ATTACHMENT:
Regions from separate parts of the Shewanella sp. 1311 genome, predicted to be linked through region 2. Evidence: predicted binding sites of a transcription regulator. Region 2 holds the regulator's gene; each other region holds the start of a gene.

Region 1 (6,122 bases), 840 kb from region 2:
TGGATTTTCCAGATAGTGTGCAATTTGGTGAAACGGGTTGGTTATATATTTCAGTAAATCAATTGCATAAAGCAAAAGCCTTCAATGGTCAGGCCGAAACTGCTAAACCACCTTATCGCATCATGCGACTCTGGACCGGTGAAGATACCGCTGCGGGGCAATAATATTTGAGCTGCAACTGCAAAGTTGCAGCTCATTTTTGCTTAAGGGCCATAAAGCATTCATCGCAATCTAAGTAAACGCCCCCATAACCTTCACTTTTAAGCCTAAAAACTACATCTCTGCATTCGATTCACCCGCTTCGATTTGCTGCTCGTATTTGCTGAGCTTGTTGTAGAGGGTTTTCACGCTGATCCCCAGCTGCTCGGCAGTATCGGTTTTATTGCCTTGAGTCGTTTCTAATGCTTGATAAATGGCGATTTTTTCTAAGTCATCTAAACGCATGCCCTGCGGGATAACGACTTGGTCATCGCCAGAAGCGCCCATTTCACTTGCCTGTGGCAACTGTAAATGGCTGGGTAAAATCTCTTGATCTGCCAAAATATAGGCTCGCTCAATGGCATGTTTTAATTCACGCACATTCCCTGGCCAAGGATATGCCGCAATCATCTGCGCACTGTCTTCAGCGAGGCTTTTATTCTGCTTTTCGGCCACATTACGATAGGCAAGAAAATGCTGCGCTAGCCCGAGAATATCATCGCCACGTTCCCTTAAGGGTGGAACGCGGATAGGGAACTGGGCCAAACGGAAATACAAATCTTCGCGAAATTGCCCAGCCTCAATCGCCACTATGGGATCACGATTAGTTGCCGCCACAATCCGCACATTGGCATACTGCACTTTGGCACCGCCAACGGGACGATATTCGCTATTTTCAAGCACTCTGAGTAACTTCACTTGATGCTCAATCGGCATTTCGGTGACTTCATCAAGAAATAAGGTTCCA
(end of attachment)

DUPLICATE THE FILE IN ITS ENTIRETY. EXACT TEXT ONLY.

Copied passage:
Regions from separate parts of the Shewanella sp. 1311 genome, predicted to be linked through region 2. Evidence: predicted binding sites of a transcription regulator. Region 2 holds the regulator's gene; each other region holds the start of a gene.

Region 1 (6,122 bases), 840 kb from region 2:
TGGATTTTCCAGATAGTGTGCAATTTGGTGAAACGGGTTGGTTATATATTTCAGTAAATCAATTGCATAAAGCAAAAGCCTTCAATGGTCAGGCCGAAACTGCTAAACCACCTTATCGCATCATGCGACTCTGGACCGGTGAAGATACCGCTGCGGGGCAATAATATTTGAGCTGCAACTGCAAAGTTGCAGCTCATTTTTGCTTAAGGGCCATAAAGCATTCATCGCAATCTAAGTAAACGCCCCCATAACCTTCACTTTTAAGCCTAAAAACTACATCTCTGCATTCGATTCACCCGCTTCGATTTGCTGCTCGTATTTGCTGAGCTTGTTGTAGAGGGTTTTCACGCTGATCCCCAGCTGCTCGGCAGTATCGGTTTTATTGCCTTGAGTCGTTTCTAATGCTTGATAAATGGCGATTTTTTCTAAGTCATCTAAACGCATGCCCTGCGGGATAACGACTTGGTCATCGCCAGAAGCGCCCATTTCACTTGCCTGTGGCAACTGTAAATGGCTGGGTAAAATCTCTTGATCTGCCAAAATATAGGCTCGCTCAATGGCATGTTTTAATTCACGCACATTCCCTGGCCAAGGATATGCCGCAATCATCTGCGCACTGTCTTCAGCGAGGCTTTTATTCTGCTTTTCGGCCACATTACGATAGGCAAGAAAATGCTGCGCTAGCCCGAGAATATCATCGCCACGTTCCCTTAAGGGTGGAACGCGGATAGGGAACTGGGCCAAACGGAAATACAAATCTTCGCGAAATTGCCCAGCCTCAATCGCCACTATGGGATCACGATTAGTTGCCGCCACAATCCGCACATTGGCATACTGCACTTTGGCACCGCCAACGGGACGATATTCGCTATTTTCAAGCACTCTGAGTAACTTCACTTGATGCTCAATCGGCATTTCGGTGACTTCATCAAGAAATAAGGTTCCA